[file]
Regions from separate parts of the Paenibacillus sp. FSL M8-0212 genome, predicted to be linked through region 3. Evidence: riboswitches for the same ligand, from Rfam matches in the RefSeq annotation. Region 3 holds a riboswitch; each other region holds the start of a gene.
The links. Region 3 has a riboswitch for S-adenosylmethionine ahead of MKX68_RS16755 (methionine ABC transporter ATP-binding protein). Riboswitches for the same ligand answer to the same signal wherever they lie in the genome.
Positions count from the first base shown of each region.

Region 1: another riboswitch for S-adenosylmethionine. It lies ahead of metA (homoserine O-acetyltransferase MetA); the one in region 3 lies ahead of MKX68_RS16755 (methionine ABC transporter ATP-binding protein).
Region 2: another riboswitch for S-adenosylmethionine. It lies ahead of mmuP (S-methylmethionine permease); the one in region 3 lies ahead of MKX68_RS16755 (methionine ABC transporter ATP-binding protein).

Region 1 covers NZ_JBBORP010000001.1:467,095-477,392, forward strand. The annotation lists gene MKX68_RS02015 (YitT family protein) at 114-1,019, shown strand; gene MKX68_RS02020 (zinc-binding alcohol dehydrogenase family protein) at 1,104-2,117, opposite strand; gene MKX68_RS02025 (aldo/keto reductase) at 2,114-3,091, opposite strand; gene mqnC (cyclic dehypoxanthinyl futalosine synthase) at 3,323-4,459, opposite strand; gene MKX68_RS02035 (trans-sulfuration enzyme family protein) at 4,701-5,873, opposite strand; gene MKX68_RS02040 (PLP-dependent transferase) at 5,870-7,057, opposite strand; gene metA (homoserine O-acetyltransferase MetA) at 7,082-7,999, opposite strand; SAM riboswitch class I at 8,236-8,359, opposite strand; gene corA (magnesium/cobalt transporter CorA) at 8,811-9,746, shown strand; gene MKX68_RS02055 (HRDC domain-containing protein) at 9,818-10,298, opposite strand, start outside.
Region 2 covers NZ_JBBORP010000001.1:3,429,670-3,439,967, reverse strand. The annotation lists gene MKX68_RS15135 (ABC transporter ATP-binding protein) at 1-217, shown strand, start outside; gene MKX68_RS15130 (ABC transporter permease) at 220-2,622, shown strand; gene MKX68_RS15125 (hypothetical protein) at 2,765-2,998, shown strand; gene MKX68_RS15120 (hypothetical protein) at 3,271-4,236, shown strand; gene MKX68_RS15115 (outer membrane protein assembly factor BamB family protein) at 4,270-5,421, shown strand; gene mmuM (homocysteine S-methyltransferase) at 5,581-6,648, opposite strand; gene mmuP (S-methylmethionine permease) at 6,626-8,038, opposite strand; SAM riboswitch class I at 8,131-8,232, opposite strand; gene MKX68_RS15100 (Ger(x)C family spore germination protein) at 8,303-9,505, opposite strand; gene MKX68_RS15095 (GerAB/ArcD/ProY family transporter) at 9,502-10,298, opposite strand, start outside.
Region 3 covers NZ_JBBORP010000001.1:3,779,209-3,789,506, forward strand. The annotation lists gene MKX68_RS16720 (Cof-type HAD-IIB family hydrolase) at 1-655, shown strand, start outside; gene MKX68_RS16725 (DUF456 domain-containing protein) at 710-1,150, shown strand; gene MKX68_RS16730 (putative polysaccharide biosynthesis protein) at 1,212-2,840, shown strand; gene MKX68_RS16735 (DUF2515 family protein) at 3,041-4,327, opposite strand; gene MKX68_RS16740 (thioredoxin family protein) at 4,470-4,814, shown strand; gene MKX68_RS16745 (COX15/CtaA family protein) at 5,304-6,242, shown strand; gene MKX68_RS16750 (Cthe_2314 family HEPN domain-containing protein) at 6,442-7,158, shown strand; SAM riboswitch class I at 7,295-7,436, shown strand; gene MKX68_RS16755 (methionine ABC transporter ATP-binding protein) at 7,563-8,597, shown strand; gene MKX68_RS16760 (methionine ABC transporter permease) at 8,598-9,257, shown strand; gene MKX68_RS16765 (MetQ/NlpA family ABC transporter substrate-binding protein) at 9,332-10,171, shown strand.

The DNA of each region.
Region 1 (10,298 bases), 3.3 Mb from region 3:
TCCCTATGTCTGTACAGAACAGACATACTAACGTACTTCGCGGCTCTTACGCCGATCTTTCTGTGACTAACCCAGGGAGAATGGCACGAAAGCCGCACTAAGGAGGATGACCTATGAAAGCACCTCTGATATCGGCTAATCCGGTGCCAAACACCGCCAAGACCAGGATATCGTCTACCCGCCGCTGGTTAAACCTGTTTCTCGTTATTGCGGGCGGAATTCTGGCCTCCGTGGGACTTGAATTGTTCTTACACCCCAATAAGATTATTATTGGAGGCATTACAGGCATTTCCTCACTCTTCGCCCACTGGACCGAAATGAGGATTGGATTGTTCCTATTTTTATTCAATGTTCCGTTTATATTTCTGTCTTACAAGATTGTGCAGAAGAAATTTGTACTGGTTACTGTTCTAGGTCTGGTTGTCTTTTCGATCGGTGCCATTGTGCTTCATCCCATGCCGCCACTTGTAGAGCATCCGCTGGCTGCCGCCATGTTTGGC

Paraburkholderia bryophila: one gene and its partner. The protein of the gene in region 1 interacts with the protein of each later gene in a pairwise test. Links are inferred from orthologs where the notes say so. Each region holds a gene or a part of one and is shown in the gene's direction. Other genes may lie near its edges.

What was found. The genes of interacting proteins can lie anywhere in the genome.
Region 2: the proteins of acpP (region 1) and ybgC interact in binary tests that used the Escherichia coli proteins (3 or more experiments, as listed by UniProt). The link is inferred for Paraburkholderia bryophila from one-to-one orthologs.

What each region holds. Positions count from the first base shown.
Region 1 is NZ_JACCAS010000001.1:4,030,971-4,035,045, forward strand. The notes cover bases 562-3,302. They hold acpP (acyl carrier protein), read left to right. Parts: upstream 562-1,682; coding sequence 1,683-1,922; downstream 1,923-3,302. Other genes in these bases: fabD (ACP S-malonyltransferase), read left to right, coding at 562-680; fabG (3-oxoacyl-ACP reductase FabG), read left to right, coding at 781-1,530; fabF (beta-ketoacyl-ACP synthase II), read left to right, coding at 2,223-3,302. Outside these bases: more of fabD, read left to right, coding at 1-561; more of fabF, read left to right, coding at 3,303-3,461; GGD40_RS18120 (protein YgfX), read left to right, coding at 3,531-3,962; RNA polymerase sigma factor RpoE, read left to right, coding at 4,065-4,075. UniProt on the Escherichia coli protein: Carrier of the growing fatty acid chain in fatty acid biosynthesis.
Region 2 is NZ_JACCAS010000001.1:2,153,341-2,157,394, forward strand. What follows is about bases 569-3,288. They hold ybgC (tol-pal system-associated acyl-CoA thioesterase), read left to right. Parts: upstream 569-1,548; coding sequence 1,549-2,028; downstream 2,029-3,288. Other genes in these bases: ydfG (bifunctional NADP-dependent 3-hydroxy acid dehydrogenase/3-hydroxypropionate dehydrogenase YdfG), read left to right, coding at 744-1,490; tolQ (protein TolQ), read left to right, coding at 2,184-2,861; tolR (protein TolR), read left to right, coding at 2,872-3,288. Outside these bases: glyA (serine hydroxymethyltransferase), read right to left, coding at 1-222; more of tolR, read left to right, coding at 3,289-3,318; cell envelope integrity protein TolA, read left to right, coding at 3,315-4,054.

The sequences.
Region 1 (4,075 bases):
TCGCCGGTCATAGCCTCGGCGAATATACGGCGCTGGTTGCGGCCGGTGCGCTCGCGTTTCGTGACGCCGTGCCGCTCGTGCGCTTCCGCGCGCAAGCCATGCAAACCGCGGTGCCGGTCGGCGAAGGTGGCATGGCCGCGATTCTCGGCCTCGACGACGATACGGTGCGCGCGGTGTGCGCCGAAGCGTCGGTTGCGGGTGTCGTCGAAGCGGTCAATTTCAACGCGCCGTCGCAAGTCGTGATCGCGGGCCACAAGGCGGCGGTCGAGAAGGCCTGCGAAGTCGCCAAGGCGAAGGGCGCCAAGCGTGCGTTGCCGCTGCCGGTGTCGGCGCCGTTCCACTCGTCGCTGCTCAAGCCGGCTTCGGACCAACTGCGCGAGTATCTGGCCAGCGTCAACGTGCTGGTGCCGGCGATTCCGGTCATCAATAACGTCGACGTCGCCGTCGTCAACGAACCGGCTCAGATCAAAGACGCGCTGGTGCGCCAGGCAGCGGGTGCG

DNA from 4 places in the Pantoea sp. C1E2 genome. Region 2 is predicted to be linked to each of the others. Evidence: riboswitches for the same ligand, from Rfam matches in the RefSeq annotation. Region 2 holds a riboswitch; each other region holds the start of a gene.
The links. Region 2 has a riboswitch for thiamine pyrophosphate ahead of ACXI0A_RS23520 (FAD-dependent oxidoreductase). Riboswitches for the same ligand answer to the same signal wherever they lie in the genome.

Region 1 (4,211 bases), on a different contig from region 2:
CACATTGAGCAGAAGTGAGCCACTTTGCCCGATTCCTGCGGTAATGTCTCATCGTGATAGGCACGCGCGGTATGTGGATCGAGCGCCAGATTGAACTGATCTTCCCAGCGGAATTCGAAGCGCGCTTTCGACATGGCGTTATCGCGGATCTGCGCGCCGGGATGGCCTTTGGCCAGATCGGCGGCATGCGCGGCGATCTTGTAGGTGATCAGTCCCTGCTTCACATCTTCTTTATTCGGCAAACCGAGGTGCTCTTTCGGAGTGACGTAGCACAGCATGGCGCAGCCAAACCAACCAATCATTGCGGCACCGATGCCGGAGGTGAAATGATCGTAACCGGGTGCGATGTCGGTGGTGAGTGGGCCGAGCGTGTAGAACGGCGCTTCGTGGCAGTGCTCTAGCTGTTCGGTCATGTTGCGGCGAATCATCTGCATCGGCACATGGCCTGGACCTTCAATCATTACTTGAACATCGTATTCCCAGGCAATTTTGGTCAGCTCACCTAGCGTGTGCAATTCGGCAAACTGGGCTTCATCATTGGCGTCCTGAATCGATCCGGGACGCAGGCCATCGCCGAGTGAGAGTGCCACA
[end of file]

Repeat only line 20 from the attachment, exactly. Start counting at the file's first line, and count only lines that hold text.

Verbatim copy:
TCGCCGGTCATAGCCTCGGCGAATATACGGCGCTGGTTGCGGCCGGTGCGCTCGCGTTTCGTGACGCCGTGCCGCTCGTGCGCTTCCGCGCGCAAGCCATGCAAACCGCGGTGCCGGTCGGCGAAGGTGGCATGGCCGCGATTCTCGGCCTCGACGACGATACGGTGCGCGCGGTGTGCGCCGAAGCGTCGGTTGCGGGTGTCGTCGAAGCGGTCAATTTCAACGCGCCGTCGCAAGTCGTGATCGCGGGCCACAAGGCGGCGGTCGAGAAGGCCTGCGAAGTCGCCAAGGCGAAGGGCGCCAAGCGTGCGTTGCCGCTGCCGGTGTCGGCGCCGTTCCACTCGTCGCTGCTCAAGCCGGCTTCGGACCAACTGCGCGAGTATCTGGCCAGCGTCAACGTGCTGGTGCCGGCGATTCCGGTCATCAATAACGTCGACGTCGCCGTCGTCAACGAACCGGCTCAGATCAAAGACGCGCTGGTGCGCCAGGCAGCGGGTGCG